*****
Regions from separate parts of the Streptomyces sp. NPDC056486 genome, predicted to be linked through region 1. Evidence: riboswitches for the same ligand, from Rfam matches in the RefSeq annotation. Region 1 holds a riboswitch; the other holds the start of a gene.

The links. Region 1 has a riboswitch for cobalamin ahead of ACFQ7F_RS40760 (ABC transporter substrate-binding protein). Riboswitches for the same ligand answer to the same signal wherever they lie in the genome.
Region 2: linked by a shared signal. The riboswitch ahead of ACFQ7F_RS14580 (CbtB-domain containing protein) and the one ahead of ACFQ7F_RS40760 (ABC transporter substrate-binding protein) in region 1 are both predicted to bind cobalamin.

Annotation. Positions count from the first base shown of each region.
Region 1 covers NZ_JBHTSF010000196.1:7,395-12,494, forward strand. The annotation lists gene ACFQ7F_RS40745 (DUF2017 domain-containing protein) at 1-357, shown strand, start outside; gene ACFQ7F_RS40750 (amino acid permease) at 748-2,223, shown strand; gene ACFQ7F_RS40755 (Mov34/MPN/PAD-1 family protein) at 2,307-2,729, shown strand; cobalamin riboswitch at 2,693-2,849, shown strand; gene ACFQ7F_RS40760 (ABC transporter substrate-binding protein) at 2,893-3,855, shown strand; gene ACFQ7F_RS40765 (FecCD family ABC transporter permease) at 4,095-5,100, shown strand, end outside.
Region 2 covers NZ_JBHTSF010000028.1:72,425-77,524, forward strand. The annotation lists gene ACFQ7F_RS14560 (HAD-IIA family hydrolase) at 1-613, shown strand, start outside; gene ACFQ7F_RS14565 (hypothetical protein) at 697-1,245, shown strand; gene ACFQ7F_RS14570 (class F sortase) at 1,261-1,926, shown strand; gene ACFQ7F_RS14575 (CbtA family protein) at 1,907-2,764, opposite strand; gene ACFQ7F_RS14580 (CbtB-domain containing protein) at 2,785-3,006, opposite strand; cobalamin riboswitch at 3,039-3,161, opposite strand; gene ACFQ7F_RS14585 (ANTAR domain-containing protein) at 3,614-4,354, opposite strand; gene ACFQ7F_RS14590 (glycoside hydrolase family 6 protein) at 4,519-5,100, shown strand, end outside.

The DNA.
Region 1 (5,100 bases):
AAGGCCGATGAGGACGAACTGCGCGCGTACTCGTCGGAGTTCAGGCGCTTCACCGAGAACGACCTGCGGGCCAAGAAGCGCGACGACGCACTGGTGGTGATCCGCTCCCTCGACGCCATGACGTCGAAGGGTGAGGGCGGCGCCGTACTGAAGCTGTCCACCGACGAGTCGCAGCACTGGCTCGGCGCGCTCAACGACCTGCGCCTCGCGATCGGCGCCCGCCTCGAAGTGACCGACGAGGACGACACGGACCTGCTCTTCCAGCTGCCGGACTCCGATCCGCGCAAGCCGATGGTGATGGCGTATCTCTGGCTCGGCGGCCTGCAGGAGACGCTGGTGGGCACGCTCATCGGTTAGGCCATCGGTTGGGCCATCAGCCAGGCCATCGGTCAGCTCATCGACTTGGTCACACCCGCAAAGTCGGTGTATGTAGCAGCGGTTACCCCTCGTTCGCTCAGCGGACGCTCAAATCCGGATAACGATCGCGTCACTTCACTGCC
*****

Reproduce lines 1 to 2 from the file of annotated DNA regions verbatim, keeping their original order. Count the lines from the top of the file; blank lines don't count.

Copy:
Regions from separate parts of the Streptomyces sp. NPDC056486 genome, predicted to be linked through region 1. Evidence: riboswitches for the same ligand, from Rfam matches in the RefSeq annotation. Region 1 holds a riboswitch; the other holds the start of a gene.

The links. Region 1 has a riboswitch for cobalamin ahead of ACFQ7F_RS40760 (ABC transporter substrate-binding protein). Riboswitches for the same ligand answer to the same signal wherever they lie in the genome.